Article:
Under its proposals, the government is looking to cut the feed-in tariff premiums by between 28 and 42 percent in the second half of 2011.
However, as analysts at Jefferies & Company Inc. point out, the cuts, when including the market sale of electricity at approximately 0.08 per kilowatt hour, actually work out at between 23 and 33 percent in the second half of the year, and just 12 to 15 percent in 2012.
They also state that while the cuts are bigger than expected, they are still more favorable than the tariffs in Germany.
In what has been seen as a positive move, under the draft regulation there will be no cap for small rooftop installations in the second half of this year, or in 2012. However, the definition of small is still to be worked out, and could include anything between 20 and 200 kilowatts.
The Jefferies analysts explain: This will be a main focus of lobbying efforts in the region. We view a 20 kilowatt definition would be a negative, while a 200 kilowatt system (the sweet spot of the Italian market) would be a positive. This decision will determine if the commercial market can develop without a regulating cap.
Large scale solar systems will be subjected to an annual cap in the second half of 2011 and for the whole of 2012. The mechanism has been described by the analysts as complicated due to its registry process and resulting ranking list for plants that are granted the feed-in tariff. This complication, they say, is a negative for ground based systems.
For systems installed this December, 2011, total revenue per kilowatt hour will decrease by 23 to 33 percent in comparison to the levels seen in the first half of this year, depending on the system’s size.
If the proposals are implemented, Jefferies says the tariffs, including the 0.08 market price, will be adjusted as follows:
- Systems one to three kW in size will receive a tariff of 0.442 from January to May 2011; 0.424 in June; 0.417 in July; 0.407 in August; 0.396 in September; 0.382 in October; 0.361 in November; and 0.341 in December. This would mean a year on year decline of 27 percent. In 2010, the tariff was 0.464.
- Systems three to 20 kW in size will receive a tariff of 0.419 from January to May 2011; 0.399 in June; 0.392 in July; 0.383 in August; 0.369 in September; 0.356 in October; 0.336 in November; and 0.318 in December. This would mean a year on year decline of 29 percent. In 2010, the tariff was 0.445.
- Systems 20 to 200 kW in size will receive a tariff of 0.401 from January to May 2011; 0.386 in June; 0.380 in July; 0.371 in August; 0.351 in September; 0.338 in October; 0.320 in November; and 0.304 in December. This would mean a year on year decline of 29 percent. In 2010, the tariff was 0.426.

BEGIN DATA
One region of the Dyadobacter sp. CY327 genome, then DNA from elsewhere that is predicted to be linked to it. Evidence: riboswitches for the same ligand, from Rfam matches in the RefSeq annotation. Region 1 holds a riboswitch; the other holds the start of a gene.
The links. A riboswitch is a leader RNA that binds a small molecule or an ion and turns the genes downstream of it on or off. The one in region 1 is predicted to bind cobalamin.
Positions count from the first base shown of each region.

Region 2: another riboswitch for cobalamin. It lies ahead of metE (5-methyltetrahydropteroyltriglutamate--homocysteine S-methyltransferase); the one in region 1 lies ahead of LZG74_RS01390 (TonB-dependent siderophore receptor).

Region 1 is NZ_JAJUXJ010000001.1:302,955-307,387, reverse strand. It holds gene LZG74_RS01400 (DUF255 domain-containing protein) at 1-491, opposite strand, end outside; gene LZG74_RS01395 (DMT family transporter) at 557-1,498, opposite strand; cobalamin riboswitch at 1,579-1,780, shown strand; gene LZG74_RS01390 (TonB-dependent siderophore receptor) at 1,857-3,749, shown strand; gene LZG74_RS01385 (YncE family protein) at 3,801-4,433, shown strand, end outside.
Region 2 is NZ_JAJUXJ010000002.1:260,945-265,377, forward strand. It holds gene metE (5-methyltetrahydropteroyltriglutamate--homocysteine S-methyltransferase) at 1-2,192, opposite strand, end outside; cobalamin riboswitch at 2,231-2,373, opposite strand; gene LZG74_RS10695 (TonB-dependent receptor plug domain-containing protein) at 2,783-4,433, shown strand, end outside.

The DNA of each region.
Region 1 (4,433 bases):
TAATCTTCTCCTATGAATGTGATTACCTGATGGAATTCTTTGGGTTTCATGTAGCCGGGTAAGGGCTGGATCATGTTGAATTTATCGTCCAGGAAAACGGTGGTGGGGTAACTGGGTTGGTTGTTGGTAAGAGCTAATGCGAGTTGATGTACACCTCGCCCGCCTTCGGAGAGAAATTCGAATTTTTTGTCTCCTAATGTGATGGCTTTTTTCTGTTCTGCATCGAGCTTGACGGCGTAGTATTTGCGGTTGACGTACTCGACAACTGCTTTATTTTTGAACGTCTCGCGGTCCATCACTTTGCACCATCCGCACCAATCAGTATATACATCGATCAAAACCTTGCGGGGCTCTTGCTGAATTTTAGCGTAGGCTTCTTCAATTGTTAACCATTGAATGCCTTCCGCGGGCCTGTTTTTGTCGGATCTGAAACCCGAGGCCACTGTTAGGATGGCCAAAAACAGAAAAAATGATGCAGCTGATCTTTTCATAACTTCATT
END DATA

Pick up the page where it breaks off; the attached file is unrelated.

- Systems 200 kW to one megawatt (MW) in size will receive a tariff of 0.394 from January to May 2011; 0.371 in June; 0.356 in July; 0.343 in August; 0.325 in September; 0.313 in October; 0.290 in November; and 0.269 in December. This would mean a year on year decline of 37 percent. In 2010, the tariff was 0.426.
- Systems one MW to five MW in size will receive a tariff of 0.393 from January to May 2011; 0.357 in June; 0.344 in July; 0.330 in August; 0.323 in September; 0.303 in Ocotber; 0.281 in November; and 0.261 in December. This would mean a year on year decline of 39 percent. In 2010, the tariff was 0.426.
- Systems over five MW in size will receive a tariff of 0.377 from January to May; 0.344 in June; 0.331 in July; 0.318 in August; 0.311 in September; 0.292 in October; 0.271 in November; and 0.252 in December. This would mean a year on year decline of 41 percent. In 2010, the tariff was 0.426.
In 2012, this revenue will decline by 12 to 15 percent, which as the analysts say, is significantly better than expectations. They add: We caution that some analysts may quote the FIT decline as 28 percent to 42 percent for December 2011, as they are not including the ~0.08 EUR electricity market sale.
The annual cap will be eliminated in 2013, and as with the German system, the market sale of electricity will be removed. As Jefferies states: No longer will project owners be able to sell the energy systems produce beginning in 2013. Meanwhile, tariffs will decrease by between 33 and 43 percent in 2013. Furthermore, large systems will qualify for a tariff of 0.14 in the first half of 2013 and 0.121 in the second half of the year.
Given that Italy is blessed with 25 percent to 35 percent more irradiance than Germany, this FIT should allow healthy IRRs above other solar markets, say the analysts.
Jefferies concludes by saying that the final decision could be delayed and that pull in is likely. Because the monthly FIT decline is steep (and messy) people will tend to install systems as early as possible. This is likely to create a pull in scenario as it will encourage earlier installation. However, they are confident that Italy should continue to have a solid solar market over the coming years.
Following the issuance of the draft regulation, Italys ministry will now discuss the proposed regulation with the regions today. Amendments are to be expected.